I’ve written a lot about the improvisational and creative nature of everyday life, for example in my 2001 book Creating Conversations: Improvisation in Everyday Discourse. Wouldn’t it be interesting if we could get some statistical data showing exactly how spontaneous and unpredictable the average person is during the average day?
I just learned about this study*, published in February 2010 in Science, that uses cell phone usage data to measure how predictable our daily movements are. The cell phone companies have to know which cell phone tower you’re connected to when you make each call, so the researchers used data for about 45,000 people (the data were “anonomyzed” meaning no loss of privacy). They used rather complex statistical algorithms to compare the actual movements with the expected trajectories of movement if they were completely random.
For each user, they calculated that user’s predictability of movement–the percentage of movements that could be predicted. The average number across all users was a whopping .93, meaning that only 7 percent of the daily movements were not predictable! They then compared users who tended to stay in a 10 kilometer radius, with those who drove around a lot in a given day. Even the people who traveled a lot had a predictability of .93.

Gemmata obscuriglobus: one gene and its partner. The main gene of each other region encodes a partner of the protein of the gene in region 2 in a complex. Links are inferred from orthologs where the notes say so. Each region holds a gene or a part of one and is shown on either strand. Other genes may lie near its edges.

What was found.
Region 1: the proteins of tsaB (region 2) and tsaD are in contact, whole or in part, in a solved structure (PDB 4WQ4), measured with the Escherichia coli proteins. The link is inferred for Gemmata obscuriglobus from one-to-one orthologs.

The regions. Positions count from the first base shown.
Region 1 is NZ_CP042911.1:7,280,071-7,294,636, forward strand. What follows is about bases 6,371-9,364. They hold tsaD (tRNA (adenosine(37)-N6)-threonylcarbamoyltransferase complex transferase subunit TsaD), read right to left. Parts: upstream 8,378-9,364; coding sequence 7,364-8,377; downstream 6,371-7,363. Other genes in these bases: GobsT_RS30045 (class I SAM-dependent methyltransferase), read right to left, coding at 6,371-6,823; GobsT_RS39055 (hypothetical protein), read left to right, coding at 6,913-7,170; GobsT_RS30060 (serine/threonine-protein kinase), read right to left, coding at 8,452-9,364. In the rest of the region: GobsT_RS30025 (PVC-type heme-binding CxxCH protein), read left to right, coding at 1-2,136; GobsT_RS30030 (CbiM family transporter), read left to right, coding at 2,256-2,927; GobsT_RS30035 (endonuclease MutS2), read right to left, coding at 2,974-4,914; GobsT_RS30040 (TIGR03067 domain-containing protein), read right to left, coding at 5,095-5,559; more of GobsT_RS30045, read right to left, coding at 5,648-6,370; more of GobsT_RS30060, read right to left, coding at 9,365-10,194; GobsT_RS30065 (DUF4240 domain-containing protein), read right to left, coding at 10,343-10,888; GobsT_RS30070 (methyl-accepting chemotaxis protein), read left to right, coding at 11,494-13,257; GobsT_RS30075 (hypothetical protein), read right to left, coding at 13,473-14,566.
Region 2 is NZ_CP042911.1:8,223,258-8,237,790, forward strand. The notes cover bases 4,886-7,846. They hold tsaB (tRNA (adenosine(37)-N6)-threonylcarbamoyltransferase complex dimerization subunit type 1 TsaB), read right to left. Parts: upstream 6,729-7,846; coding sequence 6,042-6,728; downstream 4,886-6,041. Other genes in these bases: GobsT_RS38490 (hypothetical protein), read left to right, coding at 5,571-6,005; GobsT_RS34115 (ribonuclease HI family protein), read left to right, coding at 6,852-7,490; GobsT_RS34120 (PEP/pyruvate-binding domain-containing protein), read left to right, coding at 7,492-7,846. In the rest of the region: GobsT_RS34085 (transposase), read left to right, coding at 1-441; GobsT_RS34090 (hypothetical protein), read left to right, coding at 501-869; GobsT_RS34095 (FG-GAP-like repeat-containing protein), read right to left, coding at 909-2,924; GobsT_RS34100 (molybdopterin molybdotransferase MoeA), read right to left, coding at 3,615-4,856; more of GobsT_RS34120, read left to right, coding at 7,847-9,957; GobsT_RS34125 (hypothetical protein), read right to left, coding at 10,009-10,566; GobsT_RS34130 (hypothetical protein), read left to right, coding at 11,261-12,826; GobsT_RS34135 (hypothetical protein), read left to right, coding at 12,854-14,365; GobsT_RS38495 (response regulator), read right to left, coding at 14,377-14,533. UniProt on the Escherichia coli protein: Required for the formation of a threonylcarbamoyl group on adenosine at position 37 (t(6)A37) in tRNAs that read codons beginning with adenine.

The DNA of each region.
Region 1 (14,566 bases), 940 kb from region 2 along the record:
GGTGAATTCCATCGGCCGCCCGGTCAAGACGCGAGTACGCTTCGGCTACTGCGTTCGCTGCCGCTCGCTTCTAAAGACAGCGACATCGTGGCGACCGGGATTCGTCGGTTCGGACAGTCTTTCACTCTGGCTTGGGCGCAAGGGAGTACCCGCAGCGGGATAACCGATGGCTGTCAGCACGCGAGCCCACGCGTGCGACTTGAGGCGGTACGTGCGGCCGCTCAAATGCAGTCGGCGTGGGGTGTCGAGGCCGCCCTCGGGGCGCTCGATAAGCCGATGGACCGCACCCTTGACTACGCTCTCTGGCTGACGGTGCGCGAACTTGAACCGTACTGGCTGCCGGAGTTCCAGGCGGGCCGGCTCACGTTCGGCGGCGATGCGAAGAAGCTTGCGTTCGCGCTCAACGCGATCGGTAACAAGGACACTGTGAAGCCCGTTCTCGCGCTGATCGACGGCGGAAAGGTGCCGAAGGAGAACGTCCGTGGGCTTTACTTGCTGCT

But we don’t always go from one location to the same next location! It turns out the predictability is largely based on the temporal information–the daily times that we move. Relying only on spatial data results in no predictability at all.
More specifically: In a given hour of the day, the data predict which cell phone tower you will be next to 70 percent of the time. That number peaks at .9 in the evening, when most people are at home, and is most variable during rush hour and lunchtime, when people are moving around more.
The researchers conclude by saying that 93% is “an exceptionally high value rooted in the inherent regularity of human behavior” (p. 1021) and that we are predictable “despite our deep-rooted desire for change and spontaneity”. And this predictability did not vary by how far you typically travel, nor did it vary by any demographic characteristics (age, gender, first language, population density of address, or urban vs. rural).
*Song, C., Qu, Z., Blumm, N., & Barabási, A.-L. (2010). Limits of predictability in human mobility. Science, 327, 1018-1021.